SUPPORTING VETERANS SUFFERING PTSD: SMART PUPS CHOSEN FOR LANDMARK FEDERAL FUNDING
For the first time, military veterans experiencing post-traumatic stress disorder (PTSD) will be able to access specially trained assistance dogs under a new program funded by the Federal Government.
The Sunshine Coast’s SmartPups is one of only two groups nationwide to be selected to train and supply the ‘psychiatric assistance’ dogs.
Federal Member for Fairfax Ted O’Brien said this innovative treatment would change the lives of many veterans suffering from PSTD.
“Dogs are renowned for being able to detect and respond to stress in ways that humans cannot,” Mr O’Brien said.
“These psychiatric assistance dogs have been specifically trained to pick up on increased stress in their veteran and help calm or distract them.
“For instance, the dogs can be trained to wake veterans from a night terror, scan the environment for the veteran to reduce hypervigilance, or put themselves between the veteran and members of the public to help the veteran feel safer,” he said.
“Plus it’s such a bonus for our region because SmartPups is located right here on the Sunshine Coast.”
SmartPups Director Patricia McAlister said four veterans had already qualified for a smart pup.
“We’ve known for some time that our assistance dogs really can make a difference for returned military personnel so we’re really excited to be selected for this program,” Mrs McAlister said.
“We see amazing changes in the clients with their dogs. The dogs can pick up on anxiety where humans can’t, they can help the veterans with feeling more secure, feeling safer, giving them confidence and it’s not just a pet dog, it is a task-trained assistance dog.”
Mrs McAlister said the Federal Government contract was a huge boost for the local not-for-profit.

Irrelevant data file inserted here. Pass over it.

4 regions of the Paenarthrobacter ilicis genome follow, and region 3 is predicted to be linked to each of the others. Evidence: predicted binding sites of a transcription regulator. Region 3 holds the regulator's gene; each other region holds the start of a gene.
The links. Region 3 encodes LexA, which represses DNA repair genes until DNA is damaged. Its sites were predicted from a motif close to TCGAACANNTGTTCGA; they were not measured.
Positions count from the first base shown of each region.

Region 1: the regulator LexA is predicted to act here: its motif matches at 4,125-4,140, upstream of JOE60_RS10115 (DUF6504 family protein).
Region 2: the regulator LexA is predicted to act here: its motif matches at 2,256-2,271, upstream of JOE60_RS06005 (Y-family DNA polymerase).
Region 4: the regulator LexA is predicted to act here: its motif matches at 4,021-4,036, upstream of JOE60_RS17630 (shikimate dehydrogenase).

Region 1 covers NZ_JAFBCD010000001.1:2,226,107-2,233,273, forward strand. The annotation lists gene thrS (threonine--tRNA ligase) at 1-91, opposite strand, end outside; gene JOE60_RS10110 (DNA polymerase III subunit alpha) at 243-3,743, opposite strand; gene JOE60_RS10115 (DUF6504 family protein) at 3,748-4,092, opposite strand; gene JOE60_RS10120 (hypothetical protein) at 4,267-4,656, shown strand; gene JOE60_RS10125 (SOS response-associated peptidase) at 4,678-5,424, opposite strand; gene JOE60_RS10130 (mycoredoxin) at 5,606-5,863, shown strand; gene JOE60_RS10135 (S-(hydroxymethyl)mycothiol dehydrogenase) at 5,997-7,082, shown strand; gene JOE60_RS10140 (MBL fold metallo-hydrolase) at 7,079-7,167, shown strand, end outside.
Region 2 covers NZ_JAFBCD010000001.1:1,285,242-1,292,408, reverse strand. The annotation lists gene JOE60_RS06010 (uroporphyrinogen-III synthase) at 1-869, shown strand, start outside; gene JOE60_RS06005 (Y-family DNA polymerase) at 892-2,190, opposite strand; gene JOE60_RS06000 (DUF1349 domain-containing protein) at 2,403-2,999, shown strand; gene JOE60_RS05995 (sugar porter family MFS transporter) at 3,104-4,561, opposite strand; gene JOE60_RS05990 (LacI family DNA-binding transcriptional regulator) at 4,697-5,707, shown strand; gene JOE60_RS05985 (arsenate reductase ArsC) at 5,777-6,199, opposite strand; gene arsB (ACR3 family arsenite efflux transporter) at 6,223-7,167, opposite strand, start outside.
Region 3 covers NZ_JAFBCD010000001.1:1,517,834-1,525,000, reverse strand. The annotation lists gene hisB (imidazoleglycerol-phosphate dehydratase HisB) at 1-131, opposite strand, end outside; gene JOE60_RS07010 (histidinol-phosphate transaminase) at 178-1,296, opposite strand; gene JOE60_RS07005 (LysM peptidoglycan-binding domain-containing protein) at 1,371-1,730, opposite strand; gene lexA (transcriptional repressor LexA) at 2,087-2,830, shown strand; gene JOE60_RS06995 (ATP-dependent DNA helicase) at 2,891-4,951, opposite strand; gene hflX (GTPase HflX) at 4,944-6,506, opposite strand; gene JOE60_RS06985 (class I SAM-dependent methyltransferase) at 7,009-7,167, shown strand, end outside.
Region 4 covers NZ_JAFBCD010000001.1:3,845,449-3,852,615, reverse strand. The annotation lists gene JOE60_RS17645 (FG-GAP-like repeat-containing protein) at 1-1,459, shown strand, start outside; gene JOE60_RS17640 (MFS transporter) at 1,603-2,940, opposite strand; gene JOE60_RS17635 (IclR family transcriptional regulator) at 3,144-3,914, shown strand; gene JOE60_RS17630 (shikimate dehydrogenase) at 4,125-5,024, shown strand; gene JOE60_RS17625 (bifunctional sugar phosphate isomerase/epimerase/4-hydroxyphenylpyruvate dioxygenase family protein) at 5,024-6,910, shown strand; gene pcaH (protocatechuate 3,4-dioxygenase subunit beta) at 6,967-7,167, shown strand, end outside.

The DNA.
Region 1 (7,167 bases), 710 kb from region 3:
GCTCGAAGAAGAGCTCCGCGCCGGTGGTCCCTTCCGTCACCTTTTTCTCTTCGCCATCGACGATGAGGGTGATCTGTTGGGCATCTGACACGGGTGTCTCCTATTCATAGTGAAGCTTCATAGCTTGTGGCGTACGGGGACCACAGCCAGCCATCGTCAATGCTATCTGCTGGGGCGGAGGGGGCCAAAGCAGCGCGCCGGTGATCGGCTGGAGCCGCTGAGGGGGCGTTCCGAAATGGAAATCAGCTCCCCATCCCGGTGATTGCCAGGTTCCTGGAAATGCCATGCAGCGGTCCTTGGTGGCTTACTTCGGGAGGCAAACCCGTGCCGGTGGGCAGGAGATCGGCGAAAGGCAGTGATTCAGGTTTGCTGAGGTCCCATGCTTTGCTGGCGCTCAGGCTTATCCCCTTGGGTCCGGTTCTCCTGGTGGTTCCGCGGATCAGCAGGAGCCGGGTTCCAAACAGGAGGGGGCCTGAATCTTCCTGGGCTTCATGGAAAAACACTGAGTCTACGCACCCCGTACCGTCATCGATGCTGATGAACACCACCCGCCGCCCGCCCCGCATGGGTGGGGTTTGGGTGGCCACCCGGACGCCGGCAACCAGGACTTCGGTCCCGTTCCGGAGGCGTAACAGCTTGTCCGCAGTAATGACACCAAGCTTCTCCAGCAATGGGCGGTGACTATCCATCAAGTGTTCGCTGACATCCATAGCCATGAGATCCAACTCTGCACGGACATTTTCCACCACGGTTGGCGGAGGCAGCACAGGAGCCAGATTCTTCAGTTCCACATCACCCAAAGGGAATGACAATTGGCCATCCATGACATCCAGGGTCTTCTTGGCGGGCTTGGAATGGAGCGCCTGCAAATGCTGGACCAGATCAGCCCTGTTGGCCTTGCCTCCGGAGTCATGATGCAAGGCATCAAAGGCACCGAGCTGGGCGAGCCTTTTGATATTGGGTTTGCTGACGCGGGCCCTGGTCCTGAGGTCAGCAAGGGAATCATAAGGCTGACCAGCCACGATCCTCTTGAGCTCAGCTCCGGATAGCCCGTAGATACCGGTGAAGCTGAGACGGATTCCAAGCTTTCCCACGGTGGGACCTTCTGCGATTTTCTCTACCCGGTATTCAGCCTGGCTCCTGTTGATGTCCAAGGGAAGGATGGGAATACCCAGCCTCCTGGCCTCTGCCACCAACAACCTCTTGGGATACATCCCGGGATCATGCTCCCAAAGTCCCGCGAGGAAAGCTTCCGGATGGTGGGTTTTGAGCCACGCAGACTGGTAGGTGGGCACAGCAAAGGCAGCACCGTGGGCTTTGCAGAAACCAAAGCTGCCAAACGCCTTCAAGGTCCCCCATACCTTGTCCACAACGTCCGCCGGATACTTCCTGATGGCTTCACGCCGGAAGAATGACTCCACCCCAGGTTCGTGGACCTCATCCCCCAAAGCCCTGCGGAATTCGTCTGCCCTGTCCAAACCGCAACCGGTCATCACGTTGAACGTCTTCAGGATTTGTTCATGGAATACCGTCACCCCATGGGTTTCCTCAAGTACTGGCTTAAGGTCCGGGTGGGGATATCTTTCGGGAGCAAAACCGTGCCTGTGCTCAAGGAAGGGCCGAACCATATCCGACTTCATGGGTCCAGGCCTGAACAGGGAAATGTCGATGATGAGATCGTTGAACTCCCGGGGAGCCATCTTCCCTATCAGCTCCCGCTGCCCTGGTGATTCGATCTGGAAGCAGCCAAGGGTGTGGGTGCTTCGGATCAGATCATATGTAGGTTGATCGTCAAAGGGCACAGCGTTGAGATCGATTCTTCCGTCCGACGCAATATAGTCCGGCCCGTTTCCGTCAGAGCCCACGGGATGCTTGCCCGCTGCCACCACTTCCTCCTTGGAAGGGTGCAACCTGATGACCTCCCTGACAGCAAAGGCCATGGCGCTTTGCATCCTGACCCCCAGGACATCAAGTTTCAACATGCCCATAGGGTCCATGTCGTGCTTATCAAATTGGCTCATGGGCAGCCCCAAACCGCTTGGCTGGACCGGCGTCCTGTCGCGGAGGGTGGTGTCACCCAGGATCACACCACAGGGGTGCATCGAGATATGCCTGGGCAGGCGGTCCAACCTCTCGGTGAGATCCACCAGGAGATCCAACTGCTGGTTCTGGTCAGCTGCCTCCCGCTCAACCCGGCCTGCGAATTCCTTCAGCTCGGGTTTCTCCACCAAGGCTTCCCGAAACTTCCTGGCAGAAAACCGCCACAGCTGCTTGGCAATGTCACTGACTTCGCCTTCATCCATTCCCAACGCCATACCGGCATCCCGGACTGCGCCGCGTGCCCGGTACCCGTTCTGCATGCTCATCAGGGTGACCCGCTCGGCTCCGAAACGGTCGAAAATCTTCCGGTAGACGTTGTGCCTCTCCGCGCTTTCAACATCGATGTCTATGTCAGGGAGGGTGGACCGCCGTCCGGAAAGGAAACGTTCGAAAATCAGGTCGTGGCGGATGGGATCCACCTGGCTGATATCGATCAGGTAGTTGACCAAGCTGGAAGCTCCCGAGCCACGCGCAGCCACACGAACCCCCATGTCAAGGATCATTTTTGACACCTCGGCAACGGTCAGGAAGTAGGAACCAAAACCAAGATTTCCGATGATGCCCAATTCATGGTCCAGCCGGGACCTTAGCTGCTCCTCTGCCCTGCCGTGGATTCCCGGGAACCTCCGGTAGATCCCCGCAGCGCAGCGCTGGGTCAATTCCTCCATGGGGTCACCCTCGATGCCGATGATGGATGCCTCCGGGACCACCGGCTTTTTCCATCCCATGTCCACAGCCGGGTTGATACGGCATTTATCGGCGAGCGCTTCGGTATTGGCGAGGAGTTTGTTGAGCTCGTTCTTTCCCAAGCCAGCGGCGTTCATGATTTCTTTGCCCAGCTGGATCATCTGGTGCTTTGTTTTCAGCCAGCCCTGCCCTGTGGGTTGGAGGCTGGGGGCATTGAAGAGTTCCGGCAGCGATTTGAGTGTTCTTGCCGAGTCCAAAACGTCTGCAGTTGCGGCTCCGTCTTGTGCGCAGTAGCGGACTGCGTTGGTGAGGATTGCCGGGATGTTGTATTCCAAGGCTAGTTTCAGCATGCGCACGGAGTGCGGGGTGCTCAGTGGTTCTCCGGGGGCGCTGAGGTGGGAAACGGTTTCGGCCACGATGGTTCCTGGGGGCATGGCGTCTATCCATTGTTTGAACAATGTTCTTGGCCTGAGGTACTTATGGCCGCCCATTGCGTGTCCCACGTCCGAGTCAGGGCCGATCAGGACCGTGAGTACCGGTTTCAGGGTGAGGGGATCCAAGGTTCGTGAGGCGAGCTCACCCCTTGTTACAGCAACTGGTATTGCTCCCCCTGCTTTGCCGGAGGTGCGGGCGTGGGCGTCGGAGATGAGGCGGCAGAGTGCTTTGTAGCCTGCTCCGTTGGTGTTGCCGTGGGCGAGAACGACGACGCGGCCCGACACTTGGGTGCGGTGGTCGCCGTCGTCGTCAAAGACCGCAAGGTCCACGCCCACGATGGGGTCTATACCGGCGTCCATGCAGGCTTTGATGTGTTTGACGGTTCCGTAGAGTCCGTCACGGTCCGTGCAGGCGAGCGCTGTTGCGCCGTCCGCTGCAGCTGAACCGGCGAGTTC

“It costs around $30,000 to raise and train an assistance dog, there is a lot of training that goes into it so yes this funding is going to make a huge difference.”
The Federal Government is committed to assisting veterans and their families, and has contributed more than $230 million per year toward veteran mental health.
Minister for Veterans and Defence Personnel Darren Chester said matching a veteran experiencing PTSD with a specially trained assistance dog helps reduce isolation and gives the veteran a chance to improve their mental wellbeing and overall lifestyle.
“We have listened to veterans, ex-service organisations and the wider ex-service community about the role psychiatric assistance dogs can play in the lives of veterans with PTSD,” Mr Chester said.
RSL Queensland District President (Sunshine Coast), Mr Ian Hall, who has experienced PTSD, said he can personally vouch for the healing bond between a veteran and their pooch.
“Our four legged mates are not only trained to support the soldier in times of conflict but inevitably can bolster flagging spirits in times of personal turmoil,” he said.
“SmartPups is currently recognised as a leading authority and provider of dogs for assisting children with various challenges, and I have no doubt that their expertise will greatly benefit our veteran community as well.”
Veterans currently seeking treatment for PTSD are encouraged to speak to their mental health professional in regards to gaining access to an assistance dog, or for more information visit www.dva.gov.au/health-and-wellbeing/rehabilitation/assistance-dogs